Tribe that allegedly killed John Allen Chau on a remote Indian Ocean island has a long history of violent resistance to outsiders
A man of the Sentinelese tribe man aiming his bow and arrow at an Indian military helicopter checking for damage after the December 2004 tsunami.
By Corinne Abrams and Rajesh Roy, The Wall Street Journal, Nov. 22, 2018; see also (1) (2) (3)
The tribe that allegedly killed an American missionary on a remote Indian island has a long history of violent resistance to outsiders.
Police believe John Allen Chau died last week on North Sentinel Island, in India’s Andaman and Nicobar archipelago. The isolated islanders, part of the Sentinelese tribe whose origins date back tens of thousands of years, are protected by laws that bar visitors from docking boats within 5 nautical miles (5.75 miles) of shore.
“They are very aggressive and violent. Anyone trying to access the area gets showered with arrows,” said Dependra Pathak, director general of police in the Andaman and Nicobar Islands.
Mr. Chau, 26, described by his family in an Instagram post as a Christian missionary, was on his fifth visit to the island since 2015, police said. In a journal, Mr. Chau wrote that he was on a mission to “establish a kingdom of Jesus,” Mr. Pathak said.
American John Allen Chau, here in Cape Town, South Africa, last month, was greeted by arrows when he kayaked to North Sentinel Island earlier this month.
He died during a “misplaced adventure in the highly restricted area,” Mr. Pathak wrote in a statement.
With the help of a local friend named Alexander—a “fellow missionary,” according to the journal—and a local water-sports expert, Mr. Chau paid five fishermen around $350 to take him to North Sentinel, police said. Mr. Alexander uses only one name, police said.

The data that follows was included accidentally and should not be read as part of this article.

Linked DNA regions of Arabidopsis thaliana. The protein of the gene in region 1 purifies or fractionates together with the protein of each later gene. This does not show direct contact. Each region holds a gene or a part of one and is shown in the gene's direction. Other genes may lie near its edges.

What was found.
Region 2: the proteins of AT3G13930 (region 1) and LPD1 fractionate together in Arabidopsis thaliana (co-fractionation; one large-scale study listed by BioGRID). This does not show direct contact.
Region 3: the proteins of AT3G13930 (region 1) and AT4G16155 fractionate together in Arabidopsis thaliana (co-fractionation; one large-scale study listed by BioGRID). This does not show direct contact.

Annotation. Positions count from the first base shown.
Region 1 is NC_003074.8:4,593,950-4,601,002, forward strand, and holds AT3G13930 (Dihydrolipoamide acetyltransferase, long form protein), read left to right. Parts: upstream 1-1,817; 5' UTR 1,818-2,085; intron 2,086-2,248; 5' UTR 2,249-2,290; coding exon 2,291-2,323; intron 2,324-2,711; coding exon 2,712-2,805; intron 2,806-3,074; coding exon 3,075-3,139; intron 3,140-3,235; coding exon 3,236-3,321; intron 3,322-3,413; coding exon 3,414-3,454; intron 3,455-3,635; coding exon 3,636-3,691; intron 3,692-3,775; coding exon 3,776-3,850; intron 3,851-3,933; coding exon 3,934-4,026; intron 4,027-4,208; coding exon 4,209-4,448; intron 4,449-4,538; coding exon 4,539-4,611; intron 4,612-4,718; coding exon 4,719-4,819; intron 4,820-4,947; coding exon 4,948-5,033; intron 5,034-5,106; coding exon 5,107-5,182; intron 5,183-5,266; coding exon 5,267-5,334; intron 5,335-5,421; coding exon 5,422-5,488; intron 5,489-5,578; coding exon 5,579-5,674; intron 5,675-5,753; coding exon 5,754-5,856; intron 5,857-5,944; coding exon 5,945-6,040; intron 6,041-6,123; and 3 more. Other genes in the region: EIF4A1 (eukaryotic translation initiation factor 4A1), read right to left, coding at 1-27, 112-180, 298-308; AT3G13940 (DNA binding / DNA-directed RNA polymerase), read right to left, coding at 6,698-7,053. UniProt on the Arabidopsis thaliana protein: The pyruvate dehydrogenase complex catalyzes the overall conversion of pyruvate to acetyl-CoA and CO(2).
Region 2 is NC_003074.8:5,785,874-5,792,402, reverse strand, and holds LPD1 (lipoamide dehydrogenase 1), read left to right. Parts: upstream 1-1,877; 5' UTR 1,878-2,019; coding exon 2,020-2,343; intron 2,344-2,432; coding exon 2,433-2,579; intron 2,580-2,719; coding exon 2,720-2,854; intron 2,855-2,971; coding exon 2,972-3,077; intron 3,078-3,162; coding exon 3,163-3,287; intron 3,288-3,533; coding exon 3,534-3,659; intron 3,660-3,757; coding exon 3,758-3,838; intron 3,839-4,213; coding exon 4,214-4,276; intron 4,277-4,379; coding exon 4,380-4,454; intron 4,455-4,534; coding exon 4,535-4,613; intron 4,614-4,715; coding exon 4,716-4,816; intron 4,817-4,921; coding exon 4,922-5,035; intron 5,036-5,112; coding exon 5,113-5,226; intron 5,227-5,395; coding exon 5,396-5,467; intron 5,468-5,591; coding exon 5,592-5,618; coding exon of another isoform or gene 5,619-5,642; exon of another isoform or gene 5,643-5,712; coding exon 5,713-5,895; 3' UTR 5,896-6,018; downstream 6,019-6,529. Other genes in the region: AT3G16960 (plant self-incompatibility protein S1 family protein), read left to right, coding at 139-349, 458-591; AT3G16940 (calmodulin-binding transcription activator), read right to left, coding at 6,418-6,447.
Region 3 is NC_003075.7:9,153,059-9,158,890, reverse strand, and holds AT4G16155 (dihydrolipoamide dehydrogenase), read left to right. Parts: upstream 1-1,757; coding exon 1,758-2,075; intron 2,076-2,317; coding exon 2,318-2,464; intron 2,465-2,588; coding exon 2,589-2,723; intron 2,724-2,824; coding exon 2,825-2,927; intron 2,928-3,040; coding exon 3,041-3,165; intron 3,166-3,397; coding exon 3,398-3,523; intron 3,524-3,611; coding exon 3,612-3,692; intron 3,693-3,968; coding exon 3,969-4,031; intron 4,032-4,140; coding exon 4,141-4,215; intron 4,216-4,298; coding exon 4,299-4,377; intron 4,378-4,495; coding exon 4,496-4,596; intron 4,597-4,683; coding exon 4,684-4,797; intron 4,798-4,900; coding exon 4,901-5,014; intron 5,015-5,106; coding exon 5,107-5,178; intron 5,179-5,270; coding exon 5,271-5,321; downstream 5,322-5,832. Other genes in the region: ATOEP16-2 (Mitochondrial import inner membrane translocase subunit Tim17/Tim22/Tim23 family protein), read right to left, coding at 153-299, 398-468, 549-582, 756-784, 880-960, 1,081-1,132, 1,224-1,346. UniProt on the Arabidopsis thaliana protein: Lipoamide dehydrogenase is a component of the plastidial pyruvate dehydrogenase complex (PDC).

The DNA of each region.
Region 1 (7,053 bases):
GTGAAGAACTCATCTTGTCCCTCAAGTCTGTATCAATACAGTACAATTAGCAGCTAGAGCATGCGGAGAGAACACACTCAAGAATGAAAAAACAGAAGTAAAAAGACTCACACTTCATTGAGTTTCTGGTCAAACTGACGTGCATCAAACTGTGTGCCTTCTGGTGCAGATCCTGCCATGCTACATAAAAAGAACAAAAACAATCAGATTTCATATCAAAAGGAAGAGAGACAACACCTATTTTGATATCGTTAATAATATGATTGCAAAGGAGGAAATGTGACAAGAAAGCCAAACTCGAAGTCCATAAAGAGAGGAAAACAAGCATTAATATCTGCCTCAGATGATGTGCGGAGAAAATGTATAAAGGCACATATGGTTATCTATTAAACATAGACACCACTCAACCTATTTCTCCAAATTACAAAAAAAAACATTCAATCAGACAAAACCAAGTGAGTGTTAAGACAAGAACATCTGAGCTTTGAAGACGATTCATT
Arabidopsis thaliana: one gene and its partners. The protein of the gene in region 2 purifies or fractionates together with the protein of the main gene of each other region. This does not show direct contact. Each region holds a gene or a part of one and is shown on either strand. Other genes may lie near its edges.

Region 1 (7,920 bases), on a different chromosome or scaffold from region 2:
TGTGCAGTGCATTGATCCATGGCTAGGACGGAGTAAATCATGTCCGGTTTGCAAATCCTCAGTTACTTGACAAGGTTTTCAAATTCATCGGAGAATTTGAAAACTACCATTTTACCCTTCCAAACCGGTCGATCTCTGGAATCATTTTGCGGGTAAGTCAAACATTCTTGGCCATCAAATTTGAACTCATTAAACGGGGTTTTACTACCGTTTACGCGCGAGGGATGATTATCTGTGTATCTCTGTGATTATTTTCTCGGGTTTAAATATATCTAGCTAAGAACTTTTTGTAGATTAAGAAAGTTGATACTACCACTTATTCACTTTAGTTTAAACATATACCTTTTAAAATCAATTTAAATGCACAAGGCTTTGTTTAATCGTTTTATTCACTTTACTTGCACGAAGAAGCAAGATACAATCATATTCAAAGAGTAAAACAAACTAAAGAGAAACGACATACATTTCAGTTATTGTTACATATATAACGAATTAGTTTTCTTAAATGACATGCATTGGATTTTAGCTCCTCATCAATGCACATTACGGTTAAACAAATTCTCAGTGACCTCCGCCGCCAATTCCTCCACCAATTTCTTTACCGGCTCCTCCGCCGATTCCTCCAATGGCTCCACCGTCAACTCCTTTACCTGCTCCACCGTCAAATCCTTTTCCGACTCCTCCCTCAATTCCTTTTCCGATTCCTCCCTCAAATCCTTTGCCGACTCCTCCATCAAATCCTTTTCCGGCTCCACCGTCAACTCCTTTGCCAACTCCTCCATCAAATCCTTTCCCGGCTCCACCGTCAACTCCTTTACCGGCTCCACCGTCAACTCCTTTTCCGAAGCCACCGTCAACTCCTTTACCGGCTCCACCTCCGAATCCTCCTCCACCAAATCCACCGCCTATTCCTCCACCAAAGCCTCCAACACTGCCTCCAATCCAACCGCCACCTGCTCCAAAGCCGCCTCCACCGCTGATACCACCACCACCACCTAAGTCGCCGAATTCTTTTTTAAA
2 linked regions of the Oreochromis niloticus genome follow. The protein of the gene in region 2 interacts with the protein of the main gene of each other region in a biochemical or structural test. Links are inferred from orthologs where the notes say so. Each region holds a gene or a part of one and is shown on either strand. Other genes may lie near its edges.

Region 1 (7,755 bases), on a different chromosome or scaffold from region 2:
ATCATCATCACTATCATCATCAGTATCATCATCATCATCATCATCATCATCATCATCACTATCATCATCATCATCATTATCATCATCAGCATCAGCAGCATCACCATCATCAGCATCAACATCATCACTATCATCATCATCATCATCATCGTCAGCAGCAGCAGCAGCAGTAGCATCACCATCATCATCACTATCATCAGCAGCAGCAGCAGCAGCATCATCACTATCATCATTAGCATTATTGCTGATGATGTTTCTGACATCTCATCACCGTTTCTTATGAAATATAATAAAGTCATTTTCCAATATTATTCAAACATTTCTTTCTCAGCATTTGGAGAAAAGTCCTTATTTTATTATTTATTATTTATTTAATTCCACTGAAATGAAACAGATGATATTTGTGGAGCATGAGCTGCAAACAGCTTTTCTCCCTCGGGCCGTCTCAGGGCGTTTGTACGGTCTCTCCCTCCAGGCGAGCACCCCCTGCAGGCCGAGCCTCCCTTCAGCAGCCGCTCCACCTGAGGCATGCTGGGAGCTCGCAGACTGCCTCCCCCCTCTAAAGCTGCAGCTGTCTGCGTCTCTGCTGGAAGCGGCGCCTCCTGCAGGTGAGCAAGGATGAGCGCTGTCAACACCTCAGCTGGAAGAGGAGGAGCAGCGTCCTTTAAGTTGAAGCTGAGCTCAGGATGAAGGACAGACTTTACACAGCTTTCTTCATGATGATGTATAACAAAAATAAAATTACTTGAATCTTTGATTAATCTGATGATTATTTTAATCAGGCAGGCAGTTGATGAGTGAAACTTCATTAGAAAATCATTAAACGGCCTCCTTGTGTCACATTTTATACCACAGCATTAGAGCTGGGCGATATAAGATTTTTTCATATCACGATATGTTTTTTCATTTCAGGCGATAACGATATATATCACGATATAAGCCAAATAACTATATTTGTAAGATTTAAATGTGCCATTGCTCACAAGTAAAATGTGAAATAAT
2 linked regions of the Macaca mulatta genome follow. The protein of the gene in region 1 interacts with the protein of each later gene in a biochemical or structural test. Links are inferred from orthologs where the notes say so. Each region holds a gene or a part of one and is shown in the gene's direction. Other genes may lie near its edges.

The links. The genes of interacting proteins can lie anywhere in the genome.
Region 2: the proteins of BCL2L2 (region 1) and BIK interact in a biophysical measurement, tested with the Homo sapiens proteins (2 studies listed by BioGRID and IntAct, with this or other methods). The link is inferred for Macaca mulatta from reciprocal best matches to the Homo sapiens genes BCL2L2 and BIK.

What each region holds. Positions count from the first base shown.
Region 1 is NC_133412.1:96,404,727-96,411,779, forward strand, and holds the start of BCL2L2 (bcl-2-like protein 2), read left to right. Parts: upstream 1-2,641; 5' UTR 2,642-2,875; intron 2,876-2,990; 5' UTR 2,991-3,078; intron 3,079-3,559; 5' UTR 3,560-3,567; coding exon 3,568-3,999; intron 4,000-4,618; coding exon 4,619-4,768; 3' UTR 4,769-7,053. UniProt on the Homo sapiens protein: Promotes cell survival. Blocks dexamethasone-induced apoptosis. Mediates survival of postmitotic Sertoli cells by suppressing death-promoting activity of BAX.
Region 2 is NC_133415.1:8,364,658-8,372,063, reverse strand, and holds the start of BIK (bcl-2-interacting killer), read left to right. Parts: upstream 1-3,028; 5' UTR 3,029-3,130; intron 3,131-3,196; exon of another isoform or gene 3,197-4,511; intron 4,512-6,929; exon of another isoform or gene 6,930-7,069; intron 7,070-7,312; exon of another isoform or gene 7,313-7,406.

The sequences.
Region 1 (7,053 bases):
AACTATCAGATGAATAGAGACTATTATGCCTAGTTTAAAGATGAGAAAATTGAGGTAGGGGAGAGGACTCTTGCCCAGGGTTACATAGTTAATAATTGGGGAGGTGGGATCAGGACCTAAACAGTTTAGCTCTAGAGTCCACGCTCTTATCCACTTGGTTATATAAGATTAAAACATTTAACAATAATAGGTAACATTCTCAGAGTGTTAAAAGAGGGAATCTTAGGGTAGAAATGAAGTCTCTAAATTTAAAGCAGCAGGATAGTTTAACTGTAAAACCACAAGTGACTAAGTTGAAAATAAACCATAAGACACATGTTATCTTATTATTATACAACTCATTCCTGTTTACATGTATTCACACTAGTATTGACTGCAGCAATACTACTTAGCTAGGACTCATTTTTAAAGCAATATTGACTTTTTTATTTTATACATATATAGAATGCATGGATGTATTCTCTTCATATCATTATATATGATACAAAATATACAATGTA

The boat docked off the island, and over two days from midnight on Nov. 14, Mr. Chau went back and forth in a kayak.
On the first day he and his bible were both hit by arrows, police said. The next day he was chased and hit with arrows again, and his kayak was broken. He swam back to the boat and gave the fishermen the 13-page journal before returning to the island.
The next morning the fishermen saw the tribe bury a person in the sand, police said, and concluded from the silhouette that it was Mr. Chau.
The fishermen returned to Port Blair and handed Mr. Chau’s journal to Mr. Alexander, who told one of Mr. Chau’s friends in the U.S. what had happened.
Police arrested all seven people who assisted Mr. Chau.
A census handbook classes the Sentinelese as a vulnerable hunter-gatherer group, numbering just 15 according to the last census in 2011—though police and activists said the population is more likely to be around 100.
The census handbook adds that the tribe can be hostile. In 2006, they killed two fishermen. Two years earlier, members of the tribe fired arrows at an Indian military helicopter checking on their welfare after the 2004 tsunami.
Visitors could endanger the health of the tribe, said Denis Giles, a journalist and activist from Port Blair, whose members haven’t been exposed to common illnesses.
In August, Indian authorities eased restrictions on tourist visits to the area, including North Sentinel, Mr. Giles said. That caused confusion, he added, because rules against trespassing are still in place.
Mr. Pathak said authorities are now working to locate the body. The U.S. State Department is aware of the reports of Mr. Chau’s death, a department official wrote in an email: “When a U.S. citizen is missing, we work closely with local authorities as they carry out their search efforts.”
Mr. Chau wrote in his journal that the tribe shouldn’t be blamed if he was killed.
Write to Corinne Abrams at email@example.com and Rajesh Roy at firstname.lastname@example.org
[JB note: Why does the above helicopter pix -- and the report below it -- somehow remind me of the USA's "missionary" mission in Afghanistan?]